[XeTeX] Bangla font question

maxwell maxwell at umiacs.umd.edu
Fri Mar 11 00:59:51 CET 2011

We're publishing a grammar of Bangla, which uses the Bengali script block
of Unicode.  We're running into a problem with the appearance of certain
vowel characters, which are supposed to appear to the *left* of the
consonant that they're pronounced after.  These include U+09BF, U+09C7 and
U+09C8.  (U+09CB and U+09CC are similar.)  (Those of you who studied
transformational grammar may be reminded of the "affix hop

Normally this works just fine.  The display rules are somewhat complex,
because the Bangla writing system is one of those that has a default vowel.
Specifically, a consonant letter which is not followed by an overt vowel
sign in the writing is assumed to be followed by the default vowel in
speech.  If a consonant is *not* followed by a vowel in speech, i.e. if it
is followed by another consonant (i.e. it's the first consonant in a
consonant cluster), then you're supposed to put a special virama (or
hashanta) mark under the consonant--a diacritic to indicate that there's no
vowel following.

When a consonant + virama appears at the end of the word, the virama would
appear overtly.  In the rendering of Unicode text, a consonant + virama +
consonant is often replaced on-screen or in print by a conjunct consonant,
which is a kind of double consonant (analogous to English x = ks, but often
composed of pieces of the two consonant characters in Bangla).  Not all
fonts have all conjunct consonants, and when a font lacks a particular
conjunct, the expected representation on-screen or in print is generally
the underlying representation, i.e. consonant + virama + consonant.

There is one exception to the contraction of consonant + virama +
consonant into conjunct consonant, and that is when there's a morpheme
boundary between the two consonants (i.e. the first consonant is in the
stem, and the second consonant is in a suffix). In this case, the expected
appearance on-screen or in print would be consonant + virama + consonant,
i.e. what you'd get if the font didn't have a conjunct consonant. In order
to force this behavior, Unicode uses a ZWNJ (Zero Width Non-Joiner); the
underlying sequence
   consonant + virama + ZWNJ + consonant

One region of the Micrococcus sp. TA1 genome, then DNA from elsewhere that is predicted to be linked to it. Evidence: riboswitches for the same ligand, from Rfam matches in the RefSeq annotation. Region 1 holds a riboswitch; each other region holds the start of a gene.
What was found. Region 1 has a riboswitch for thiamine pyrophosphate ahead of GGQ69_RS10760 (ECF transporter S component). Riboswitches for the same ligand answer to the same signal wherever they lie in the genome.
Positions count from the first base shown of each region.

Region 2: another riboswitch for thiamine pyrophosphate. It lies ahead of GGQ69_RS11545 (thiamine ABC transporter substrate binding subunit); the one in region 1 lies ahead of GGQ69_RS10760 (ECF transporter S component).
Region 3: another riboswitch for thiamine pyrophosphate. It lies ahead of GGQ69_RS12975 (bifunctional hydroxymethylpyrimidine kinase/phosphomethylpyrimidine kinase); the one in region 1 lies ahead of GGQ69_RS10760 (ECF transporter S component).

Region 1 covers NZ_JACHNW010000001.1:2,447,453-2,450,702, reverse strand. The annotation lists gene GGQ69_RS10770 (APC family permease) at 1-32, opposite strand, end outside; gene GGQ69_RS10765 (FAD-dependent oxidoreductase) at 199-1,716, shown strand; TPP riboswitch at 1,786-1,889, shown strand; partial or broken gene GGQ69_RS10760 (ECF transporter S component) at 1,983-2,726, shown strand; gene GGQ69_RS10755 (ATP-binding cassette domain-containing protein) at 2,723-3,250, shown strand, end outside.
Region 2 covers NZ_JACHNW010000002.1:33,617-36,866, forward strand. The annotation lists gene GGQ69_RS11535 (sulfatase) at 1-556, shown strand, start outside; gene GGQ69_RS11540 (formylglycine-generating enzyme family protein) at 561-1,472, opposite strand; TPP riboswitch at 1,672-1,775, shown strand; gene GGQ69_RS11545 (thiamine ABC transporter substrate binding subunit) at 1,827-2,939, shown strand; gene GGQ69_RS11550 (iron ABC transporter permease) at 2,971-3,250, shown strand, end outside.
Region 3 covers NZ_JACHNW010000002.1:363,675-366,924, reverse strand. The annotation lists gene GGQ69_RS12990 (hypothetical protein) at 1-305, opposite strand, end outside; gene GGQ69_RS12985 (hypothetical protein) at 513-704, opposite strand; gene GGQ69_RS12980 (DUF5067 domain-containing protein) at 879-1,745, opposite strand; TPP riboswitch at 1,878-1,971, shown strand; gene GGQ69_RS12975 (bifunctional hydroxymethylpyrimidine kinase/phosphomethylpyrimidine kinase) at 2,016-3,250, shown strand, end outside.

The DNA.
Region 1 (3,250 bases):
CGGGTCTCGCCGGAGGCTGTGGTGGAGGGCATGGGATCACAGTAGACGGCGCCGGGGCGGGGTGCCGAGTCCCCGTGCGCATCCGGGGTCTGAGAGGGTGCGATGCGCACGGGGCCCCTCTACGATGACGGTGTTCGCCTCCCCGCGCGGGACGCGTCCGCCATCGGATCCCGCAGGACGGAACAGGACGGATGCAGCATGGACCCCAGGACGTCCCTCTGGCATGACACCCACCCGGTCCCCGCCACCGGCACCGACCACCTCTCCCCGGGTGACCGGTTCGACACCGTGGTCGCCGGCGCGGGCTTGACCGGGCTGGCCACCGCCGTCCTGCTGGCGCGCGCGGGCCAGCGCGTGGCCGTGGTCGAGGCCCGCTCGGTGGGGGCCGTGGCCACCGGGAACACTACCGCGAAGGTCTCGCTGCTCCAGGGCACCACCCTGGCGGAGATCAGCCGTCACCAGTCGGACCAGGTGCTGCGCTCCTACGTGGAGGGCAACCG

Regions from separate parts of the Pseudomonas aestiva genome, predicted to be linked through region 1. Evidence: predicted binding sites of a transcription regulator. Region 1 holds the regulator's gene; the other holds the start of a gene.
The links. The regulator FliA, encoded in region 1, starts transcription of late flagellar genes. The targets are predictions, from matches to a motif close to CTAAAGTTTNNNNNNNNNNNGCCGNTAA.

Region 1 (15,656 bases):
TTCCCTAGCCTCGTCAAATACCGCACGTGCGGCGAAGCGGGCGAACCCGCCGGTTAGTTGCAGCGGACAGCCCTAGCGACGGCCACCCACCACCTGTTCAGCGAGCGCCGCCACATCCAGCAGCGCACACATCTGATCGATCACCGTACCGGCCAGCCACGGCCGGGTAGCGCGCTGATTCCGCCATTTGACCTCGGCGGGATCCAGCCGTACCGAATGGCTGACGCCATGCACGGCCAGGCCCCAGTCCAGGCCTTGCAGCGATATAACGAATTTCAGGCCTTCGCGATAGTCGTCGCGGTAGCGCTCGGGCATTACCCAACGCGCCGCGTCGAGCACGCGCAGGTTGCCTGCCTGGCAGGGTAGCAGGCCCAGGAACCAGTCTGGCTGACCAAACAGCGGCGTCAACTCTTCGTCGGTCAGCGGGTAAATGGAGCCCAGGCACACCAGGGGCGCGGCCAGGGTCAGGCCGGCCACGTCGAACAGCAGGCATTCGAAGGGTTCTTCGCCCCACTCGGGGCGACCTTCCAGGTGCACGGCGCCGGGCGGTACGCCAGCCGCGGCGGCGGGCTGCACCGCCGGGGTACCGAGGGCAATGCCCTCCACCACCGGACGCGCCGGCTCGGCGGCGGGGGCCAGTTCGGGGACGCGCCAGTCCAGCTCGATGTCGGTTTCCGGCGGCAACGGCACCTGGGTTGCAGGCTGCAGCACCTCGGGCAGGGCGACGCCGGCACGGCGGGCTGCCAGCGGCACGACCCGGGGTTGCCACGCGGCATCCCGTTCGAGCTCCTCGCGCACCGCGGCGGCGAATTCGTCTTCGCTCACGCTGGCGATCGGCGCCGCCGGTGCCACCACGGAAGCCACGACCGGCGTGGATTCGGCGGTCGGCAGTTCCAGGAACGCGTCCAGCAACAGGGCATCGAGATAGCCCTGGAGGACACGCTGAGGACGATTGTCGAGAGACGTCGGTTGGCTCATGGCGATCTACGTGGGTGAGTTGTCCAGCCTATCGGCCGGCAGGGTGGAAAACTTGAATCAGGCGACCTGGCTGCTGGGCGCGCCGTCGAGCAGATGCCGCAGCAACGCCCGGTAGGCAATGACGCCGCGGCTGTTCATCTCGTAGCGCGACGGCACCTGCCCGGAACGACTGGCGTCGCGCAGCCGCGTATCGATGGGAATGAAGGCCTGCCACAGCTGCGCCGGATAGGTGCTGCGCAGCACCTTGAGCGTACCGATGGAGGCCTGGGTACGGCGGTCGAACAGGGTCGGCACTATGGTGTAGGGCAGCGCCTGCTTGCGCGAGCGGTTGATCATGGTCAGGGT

is output as
   consonant + virama + consonant
rather than as a two-consonant conjunct.

If one of these vowels that hops leftward (U+09BF, U+09C7 and U+09C8) is
preceded by a conjunct consonant (underlyingly a sequence of consonant +
virama + consonant), then the vowel hops leftward over the conjunct.

So far, so good.

However, a problem arises when consonant clusters occur across morpheme
boundaries *and* the second consonant is followed by one of the vowel signs
that is supposed to appear to the left of the consonant it's pronounced
after.  In this case, we're told that the vowel sign should appear
*between* the two consonants, rather than to the left of both consonants. 
In other words, the underlying sequence
   consonant + virama + ZWNJ + consonant + vowel
should render as
   consonant + virama + vowel + consonant
when the vowel in question is one of those that shows up to the left. 
(The ZWNJ of course doesn't appear in print.) But instead, we get
   vowel + consonant + virama + consonant
which is said to be more or less un-readable.

I've tried numerous combinations of characters to get this to work, to no
avail.  The one which perhaps came the closest was to use an optional
hyphen (U+00AD) after the virama.  This prevented the vowel from moving too
far left--unfortunately, the Bangla font we're using doesn't have this
character, so the optional hyphen showed up as a box (indicating a missing
character in the font). I've also tried include Zero Width Space (U+200B),
which was simply ignored (perhaps by XeTeX?).

Suggestions? Is there a way in XeTeX to prevent the vowel sign from
hopping over a ZWNJ?  Or is the problem in the font?  That wouldn't be
surprising, since as I say the virama is usually omitted in text written
for native speakers, so this problem seldom comes up.  We're writing it in
our grammar for the edification of non-native speakers.

   Mike Maxwell

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